Scientific Articles Related to CBD and Epilepsy and Seizures
A Study to Investigate the Efficacy and Safety of Cannabidiol (GWP42003-P; CBD) as Adjunctive Treatment for Seizures Associated With Lennox-Gastaut Syndrome in Children and Adults (GWPCARE4)
Summary: A randomised, double-blind, placebo-controlled phase 3 trial found that cannabidiol is efficacious for the treatment of patients with drop seizures associated with Lennox-Gastaut syndrome and is generally well tolerated. The long-term efficacy and safety of cannabidiol is currently being assessed in the open-label extension of this trial.
Cannabinoids for epilepsy.
Summary: A Cochrane review was conducted in 2012 to assess the safety and efficacy of cannabinoid use in patients with epilepsy. The authors summarized the finding that a CBD dose of 200 mg to 300 mg daily was safely administered over a short period. The only reasonable conclusion made was that the efficacy of CBD use could not be confirmed, but the rate of adverse reactions in each of the studies was low over a short period.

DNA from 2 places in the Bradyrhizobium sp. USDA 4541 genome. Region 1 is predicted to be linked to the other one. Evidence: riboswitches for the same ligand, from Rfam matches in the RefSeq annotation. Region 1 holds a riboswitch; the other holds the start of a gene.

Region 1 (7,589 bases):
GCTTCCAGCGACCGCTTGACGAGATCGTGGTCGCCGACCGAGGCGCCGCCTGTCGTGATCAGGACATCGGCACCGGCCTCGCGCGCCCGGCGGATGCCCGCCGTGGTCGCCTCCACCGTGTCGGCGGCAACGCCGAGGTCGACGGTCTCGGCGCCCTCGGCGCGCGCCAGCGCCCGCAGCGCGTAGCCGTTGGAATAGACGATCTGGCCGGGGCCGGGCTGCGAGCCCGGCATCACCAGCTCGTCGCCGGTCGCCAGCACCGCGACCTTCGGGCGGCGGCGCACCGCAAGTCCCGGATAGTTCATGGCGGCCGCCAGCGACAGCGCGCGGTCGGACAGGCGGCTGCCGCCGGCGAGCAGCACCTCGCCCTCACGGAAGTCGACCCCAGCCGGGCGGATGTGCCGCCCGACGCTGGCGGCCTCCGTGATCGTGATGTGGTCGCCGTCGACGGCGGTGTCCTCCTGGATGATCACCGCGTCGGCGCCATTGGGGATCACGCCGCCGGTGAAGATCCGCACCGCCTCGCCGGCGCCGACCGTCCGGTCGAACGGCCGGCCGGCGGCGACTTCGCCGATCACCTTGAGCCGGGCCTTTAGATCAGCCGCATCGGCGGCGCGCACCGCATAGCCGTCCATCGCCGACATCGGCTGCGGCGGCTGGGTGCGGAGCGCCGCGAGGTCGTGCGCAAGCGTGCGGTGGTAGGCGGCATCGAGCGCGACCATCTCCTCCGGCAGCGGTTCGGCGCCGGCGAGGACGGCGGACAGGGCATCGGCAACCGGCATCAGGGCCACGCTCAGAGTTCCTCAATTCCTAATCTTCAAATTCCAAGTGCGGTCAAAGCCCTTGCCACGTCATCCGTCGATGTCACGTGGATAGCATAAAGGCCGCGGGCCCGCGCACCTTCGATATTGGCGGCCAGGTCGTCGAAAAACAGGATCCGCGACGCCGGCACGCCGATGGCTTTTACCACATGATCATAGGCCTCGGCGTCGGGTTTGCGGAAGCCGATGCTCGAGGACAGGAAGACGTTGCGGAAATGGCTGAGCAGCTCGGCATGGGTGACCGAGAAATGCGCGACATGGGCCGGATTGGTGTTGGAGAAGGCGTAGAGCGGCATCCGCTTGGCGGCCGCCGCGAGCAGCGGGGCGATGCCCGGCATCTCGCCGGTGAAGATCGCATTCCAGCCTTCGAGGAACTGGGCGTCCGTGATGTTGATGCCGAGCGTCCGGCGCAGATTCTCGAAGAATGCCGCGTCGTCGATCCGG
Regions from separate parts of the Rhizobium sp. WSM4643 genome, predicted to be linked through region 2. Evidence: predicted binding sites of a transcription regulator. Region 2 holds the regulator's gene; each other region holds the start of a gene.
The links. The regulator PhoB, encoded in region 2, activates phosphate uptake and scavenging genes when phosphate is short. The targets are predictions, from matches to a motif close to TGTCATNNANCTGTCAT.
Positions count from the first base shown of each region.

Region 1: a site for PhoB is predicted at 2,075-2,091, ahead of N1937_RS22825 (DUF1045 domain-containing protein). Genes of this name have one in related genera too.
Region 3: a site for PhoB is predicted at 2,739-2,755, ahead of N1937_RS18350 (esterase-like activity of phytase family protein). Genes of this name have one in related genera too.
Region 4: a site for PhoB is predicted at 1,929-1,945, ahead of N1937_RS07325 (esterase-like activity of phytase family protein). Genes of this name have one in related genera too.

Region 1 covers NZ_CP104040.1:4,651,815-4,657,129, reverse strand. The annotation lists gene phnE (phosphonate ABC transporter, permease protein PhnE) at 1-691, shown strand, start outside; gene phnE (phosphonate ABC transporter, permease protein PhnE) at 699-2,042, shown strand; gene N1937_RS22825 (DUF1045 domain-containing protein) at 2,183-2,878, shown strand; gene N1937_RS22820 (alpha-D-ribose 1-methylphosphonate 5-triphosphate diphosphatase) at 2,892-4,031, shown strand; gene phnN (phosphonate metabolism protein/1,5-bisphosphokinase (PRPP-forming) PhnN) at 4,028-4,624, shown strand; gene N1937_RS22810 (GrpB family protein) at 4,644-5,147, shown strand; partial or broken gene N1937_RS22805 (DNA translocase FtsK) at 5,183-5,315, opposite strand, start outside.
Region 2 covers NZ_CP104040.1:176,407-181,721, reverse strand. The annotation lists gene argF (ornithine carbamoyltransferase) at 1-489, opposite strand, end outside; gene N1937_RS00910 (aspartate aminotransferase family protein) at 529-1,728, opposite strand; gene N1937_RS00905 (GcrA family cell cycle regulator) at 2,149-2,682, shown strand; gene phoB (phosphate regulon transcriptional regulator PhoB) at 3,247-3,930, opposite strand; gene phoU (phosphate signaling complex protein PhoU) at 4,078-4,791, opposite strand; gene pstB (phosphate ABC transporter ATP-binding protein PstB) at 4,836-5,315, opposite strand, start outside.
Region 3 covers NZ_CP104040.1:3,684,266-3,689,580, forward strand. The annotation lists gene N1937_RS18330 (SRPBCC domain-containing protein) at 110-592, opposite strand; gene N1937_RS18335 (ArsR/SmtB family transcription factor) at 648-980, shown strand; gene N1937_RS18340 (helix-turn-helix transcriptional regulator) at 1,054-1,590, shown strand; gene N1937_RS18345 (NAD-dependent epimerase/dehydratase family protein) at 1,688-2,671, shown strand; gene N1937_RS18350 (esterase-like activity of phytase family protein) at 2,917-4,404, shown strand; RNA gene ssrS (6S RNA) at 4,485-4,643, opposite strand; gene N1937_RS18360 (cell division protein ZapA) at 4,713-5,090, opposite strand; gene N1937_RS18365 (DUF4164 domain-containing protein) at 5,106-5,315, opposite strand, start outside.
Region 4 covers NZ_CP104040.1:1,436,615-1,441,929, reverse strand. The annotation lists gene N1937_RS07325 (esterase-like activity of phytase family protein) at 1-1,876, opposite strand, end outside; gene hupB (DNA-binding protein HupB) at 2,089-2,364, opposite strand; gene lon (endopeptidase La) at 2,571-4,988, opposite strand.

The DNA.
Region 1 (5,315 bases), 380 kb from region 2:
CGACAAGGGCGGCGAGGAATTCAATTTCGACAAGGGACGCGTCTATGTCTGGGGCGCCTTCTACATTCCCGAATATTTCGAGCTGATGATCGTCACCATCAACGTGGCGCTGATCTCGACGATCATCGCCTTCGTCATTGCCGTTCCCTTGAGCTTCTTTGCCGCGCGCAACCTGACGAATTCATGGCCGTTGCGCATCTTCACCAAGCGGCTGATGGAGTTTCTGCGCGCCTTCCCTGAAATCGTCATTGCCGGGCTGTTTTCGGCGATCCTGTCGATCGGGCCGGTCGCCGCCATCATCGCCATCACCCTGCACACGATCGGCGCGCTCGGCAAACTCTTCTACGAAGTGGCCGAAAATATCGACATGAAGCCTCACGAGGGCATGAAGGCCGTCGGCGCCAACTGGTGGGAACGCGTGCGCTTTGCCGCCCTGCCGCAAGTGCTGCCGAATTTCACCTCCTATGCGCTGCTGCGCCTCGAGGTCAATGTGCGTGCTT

Chronic administration of cannabidiol to healthy volunteers and epileptic patients.
Summary: In phase 1 of the study, 3 mg/kg daily of cannabidiol (CBD) was given for 30 days to 8 healthy human volunteers. All patients and volunteers tolerated CBD very well and no signs of toxicity or serious side effects were detected on examination. 4 of the 8 CBD subjects remained almost free of convulsive crises throughout the experiment and 3 other patients demonstrated partial improvement in their clinical condition. CBD was ineffective in 1 patient. The clinical condition of 7 placebo patients remained unchanged whereas the condition of 1 patient clearly improved. The potential use of CBD as an antiepileptic drug and its possible potentiating effect on other antiepileptic drugs are discussed.
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